‘Tis the season for ghosts, goblins, jack o’lanterns and trick-or-treaters. It’s time to celebrate the spooky, the sinister, and the pumpkin spice.
Of course, what’s truly scary is different for each person. Finance leaders aren’t too concerned about what goes bump in the night, but they may feel the chill of the grave when they see nested pivot tables. The horrors lurking in our profession won’t suck your blood; they’ll just sap your energy, determination and free time.
To celebrate this macabre month, I asked three of my favorite Finance folks for a horror story from their careers. But not just any spine-tingling tale will do; I wanted stories with a moral that we can take with us throughout the year.
So turn the lights down low, put on some spooky music, and prepare to be horrified by these tales of terror.
That Tale of the CEO Who Knew Too Much
Jack McCullough is the President of the CFO Leadership Council, a public speaker, and a gifted storyteller. His latest book, The Psychopathic CEO: An Executive Survival Guide, is chock-full of blood-curdling stories and cautionary tales for executives.
For his Finance campfire tale, Jack shared the story of a CEO with a truly monstrous EGO.
“There was a newly-hired CEO who called all the other executives in on his first day to make it clear that he did not need or value their opinion,” Jack says. “He’s always right, he explained, so there is no reason to second guess him or offer any advice. If you cannot live with that, please submit your resignation by the end of the day.”
The truly tragic part of the story? This was a company with a lot of promise, but the new CEO’s leadership style didn’t help them fulfill their destiny. “This was a venture-backed startup that was growing rapidly. The company was a few years old, growing rapidly, profitable, marquee customer list. So, a hot company. They did less well under his tenure,” Jack says.
In Finance and in the whole organization, it’s always horrifying to have a leader who doesn’t seek input from the rest of the team. The recipe for success calls for humility, collaboration, and open communication. No one has all the answers; beware of anyone who claims to.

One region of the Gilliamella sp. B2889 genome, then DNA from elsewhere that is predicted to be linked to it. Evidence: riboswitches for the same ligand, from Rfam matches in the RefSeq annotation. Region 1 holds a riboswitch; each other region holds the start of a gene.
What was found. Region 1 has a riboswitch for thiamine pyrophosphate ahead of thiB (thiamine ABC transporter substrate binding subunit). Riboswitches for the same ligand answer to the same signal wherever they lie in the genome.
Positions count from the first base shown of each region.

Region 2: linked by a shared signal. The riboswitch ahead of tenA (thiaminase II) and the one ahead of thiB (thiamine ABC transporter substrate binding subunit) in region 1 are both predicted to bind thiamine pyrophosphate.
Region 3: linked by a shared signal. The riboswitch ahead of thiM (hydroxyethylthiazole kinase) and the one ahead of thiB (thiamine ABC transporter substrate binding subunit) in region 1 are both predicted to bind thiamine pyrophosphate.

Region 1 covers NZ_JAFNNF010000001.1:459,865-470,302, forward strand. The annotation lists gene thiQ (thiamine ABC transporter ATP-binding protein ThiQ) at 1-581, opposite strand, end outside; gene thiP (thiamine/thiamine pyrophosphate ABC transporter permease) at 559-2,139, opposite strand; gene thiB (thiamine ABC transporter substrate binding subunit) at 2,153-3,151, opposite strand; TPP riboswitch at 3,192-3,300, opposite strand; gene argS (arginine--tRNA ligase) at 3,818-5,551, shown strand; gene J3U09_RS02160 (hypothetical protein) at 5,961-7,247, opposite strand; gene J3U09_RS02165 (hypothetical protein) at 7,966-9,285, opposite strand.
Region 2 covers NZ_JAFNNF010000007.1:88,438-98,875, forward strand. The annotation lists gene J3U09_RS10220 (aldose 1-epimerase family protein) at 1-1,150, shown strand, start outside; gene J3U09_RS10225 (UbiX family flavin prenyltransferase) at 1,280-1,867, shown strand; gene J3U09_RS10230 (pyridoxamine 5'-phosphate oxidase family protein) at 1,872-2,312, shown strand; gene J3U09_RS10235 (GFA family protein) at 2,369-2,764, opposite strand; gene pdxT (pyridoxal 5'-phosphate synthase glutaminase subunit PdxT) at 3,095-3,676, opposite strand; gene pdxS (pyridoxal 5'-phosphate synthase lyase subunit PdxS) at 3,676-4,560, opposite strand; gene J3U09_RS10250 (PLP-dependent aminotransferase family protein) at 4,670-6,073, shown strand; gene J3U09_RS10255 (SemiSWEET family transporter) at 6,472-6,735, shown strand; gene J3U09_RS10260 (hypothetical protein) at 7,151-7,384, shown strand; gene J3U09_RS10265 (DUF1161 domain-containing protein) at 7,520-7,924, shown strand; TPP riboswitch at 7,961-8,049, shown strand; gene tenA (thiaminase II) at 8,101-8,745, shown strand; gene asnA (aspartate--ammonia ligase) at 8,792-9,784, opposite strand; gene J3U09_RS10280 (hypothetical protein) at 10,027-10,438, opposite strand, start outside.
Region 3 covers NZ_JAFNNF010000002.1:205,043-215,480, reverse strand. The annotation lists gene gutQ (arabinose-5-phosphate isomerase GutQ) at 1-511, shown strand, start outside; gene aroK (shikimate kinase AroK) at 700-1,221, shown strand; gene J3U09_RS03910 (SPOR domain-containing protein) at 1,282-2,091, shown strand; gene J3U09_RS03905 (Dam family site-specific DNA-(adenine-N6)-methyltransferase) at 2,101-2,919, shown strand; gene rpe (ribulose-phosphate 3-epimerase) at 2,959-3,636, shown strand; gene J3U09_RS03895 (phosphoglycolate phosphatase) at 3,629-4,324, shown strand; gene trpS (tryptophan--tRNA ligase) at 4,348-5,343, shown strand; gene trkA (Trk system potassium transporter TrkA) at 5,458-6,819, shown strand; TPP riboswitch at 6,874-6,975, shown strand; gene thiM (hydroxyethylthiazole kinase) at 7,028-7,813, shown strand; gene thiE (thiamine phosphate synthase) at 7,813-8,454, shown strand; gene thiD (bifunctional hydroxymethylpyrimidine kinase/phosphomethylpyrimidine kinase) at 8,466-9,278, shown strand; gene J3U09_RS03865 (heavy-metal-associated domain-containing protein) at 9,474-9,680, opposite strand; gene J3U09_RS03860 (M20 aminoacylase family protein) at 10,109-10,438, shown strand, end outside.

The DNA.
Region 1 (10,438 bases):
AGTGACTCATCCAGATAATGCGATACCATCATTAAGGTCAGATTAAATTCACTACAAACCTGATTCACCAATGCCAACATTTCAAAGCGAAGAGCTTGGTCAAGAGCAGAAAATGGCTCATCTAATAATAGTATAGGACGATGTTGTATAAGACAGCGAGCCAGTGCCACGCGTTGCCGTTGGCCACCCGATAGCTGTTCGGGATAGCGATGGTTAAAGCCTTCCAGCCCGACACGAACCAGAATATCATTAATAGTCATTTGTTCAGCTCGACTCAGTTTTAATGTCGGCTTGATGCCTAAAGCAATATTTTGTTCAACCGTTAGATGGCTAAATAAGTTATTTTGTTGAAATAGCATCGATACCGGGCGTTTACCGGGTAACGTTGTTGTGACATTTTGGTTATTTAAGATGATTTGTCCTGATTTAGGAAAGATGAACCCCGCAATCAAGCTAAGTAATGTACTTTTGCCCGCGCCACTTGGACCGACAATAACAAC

The Tale of the Phantom Deductions
If headstrong leadership isn’t horrific enough, consider this tale from Dawn Brolin, CEO of Powerful Accounting, LLC. Her story proves that there are few things on this earth scarier than a tax audit.
“I had a client who claimed $20,000 in mileage reimbursement on his tax return. This was a company that was delivering their products with drivers. They did not have a spreadsheet, much less any accounting records or an app to capture this activity, so they had no records to substantiate their write-offs,” she says.
The result of these phantom deductions? “It turned into an IRS case because the IRS rejected their claims and they had no reporting to use in their defense,” says Dawn. “They ended up paying thousands of dollars in additional taxes. Scary for them to have to go through the process and what it did to their balance sheet.”
“The bottom line is this: if you are not properly recording income and expenses, you are not properly reporting your earnings and the allowable deductions to the IRS. This can cause serious problems and is why for many businesses not engaging a tax and accounting professional can be particularly frightful!”
How can your organization avoid this tragic fate? Keep good records with data stored where it can be accessed easily when needed. A CPM (corporate performance management) solution can help organize and analyze data.
The Tale of the Malformed Forecast
Of all the evil forces at work in an organization, perhaps the strongest is simple human error. Despite our best intentions, these mistakes can sneak in and wreak havoc for days, weeks or even months before they’re spotted.
Chris E. Ortega, Senior Director of Global Finance at Emarsys, shared this tale from his own personal experience:
“One horror story I encountered was dealing with different currencies and realizing that a projection was forecasted in Euro and not SGD (Singapore dollars). So when converted it was a ridiculous variance, but no one found it,” says Chris.
The truly scary part? The error went undiscovered for an entire quarter. “I finally found it three months after the forecast was submitted. Make sure to know the currency you’re working with and presenting in. Currency conversion can be challenging,” he says.
Finance folks are detail-oriented by nature, but even the most savvy accounting savants aren’t immune to human error. Good data management and a culture of collaboration and double-checking can help you avoid Chris’ grim fate.
Don’t Give into Finance Fears
As Finance takes on a more central role in the organization, the opportunities are virtually limitless — but with them come increased scrutiny, more complexity, and the potential for whole new genres of horror stories.
Prophix is committed to helping Finance leaders avoid pitfalls, dodge machete-wielding maniacs (or at least convoluted spreadsheets), and more. Start your journey at our Digital Transformation for Finance page.